Deal brokered by IAEA would have helped easew fears that Tehran was trying to build nuclear weapons
The United States and five leading world powers meeting in Brussels expressed disappointment Friday that Iran had not accepted a uranium enrichment offer, even as the outgoing head of the International Atomic Energy Agency urged Tehran to agree to the plan.
The Brussels meeting came just two days after Iran rejected a proposal to further enrich its low-enrichment uranium overseas. On October 1, Tehran appeared to have accepted the deal, which was brokered by the International Atomic Energy Agency (IAEA).
The agreement would have also helped ease international fears that Iran was trying to build a nuclear weapon. Iran says its program is for peaceful purposes only.
Representatives at the Brussels meeting -- from the United States, Britain, France, Russia, China and Germany -- did not speak to reporters. But they issued a statement after the talks, saying they were disappointed with Iran and urged the country to reconsider the offer.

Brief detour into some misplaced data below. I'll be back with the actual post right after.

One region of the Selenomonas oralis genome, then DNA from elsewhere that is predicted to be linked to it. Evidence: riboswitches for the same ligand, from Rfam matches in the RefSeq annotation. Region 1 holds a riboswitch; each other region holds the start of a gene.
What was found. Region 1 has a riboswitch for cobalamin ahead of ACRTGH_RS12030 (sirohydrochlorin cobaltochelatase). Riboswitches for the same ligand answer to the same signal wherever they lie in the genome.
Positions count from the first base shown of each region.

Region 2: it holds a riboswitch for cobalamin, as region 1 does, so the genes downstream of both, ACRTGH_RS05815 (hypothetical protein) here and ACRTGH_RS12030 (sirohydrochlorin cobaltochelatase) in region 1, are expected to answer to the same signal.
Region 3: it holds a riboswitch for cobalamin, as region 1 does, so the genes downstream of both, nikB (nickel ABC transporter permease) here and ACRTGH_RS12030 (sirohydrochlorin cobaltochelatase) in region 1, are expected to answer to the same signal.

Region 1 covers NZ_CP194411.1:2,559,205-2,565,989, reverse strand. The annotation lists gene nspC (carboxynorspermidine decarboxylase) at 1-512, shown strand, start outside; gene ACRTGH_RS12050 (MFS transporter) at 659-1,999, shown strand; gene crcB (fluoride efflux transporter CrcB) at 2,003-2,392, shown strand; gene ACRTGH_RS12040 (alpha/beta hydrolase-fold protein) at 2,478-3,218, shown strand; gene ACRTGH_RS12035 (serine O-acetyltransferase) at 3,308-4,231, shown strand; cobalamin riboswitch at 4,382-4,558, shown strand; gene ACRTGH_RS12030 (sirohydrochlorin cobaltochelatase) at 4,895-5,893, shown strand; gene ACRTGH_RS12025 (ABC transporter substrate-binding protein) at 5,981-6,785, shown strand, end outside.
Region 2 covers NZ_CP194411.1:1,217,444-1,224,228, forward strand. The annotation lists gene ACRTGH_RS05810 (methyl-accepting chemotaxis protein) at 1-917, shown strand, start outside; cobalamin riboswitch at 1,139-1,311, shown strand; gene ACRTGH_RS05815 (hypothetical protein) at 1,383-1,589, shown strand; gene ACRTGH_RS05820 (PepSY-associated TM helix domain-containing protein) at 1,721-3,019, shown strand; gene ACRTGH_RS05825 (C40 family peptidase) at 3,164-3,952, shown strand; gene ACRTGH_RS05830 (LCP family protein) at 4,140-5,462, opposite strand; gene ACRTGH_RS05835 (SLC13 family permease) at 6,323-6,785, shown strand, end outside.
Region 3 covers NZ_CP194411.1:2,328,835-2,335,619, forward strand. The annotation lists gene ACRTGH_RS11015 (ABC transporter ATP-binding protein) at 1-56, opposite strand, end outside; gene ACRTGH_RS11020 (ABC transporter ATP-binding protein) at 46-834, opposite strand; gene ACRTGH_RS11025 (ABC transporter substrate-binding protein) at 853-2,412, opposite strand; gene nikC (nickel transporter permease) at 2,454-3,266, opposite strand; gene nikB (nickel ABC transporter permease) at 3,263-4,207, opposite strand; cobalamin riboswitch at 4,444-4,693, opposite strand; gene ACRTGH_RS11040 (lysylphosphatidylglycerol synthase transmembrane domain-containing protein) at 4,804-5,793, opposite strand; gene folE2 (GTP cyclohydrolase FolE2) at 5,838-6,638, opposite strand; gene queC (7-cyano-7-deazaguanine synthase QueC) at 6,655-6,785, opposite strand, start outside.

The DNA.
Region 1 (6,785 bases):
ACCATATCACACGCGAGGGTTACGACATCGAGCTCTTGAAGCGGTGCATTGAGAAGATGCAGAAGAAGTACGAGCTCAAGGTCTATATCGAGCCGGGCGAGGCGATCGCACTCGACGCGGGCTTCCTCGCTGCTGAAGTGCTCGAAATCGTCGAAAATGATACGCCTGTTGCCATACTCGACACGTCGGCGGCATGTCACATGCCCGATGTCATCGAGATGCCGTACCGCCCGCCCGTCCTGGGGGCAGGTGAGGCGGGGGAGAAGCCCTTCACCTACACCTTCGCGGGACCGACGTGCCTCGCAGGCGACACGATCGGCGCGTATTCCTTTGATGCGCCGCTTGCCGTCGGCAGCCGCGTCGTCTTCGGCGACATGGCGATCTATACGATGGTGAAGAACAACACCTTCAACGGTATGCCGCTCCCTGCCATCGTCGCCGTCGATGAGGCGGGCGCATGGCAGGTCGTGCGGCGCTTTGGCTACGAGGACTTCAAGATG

That message was echoed in Berlin by IAEA chief Mohammed ElBaradei, who said he hoped the two sides could reach agreement by the year's end. "Iran needs to engage with the international community. They have a lot to gain in terms of trade, in terms of technology. The international community has a lot to gain by regularizing relations with Iran. Iran in my view is a gateway to stability in the Middle East and Afghanistan, in Iraq and Syria, Lebanon and Palestine, so it's a win-win situation and if we are not able to make use of this opportunity, I think it will be a real shame," he said.
On Thursday, U.S. President Barack Obama said the six nations meeting in Brussels would develop proposals for tough new measures against Iran in the coming weeks.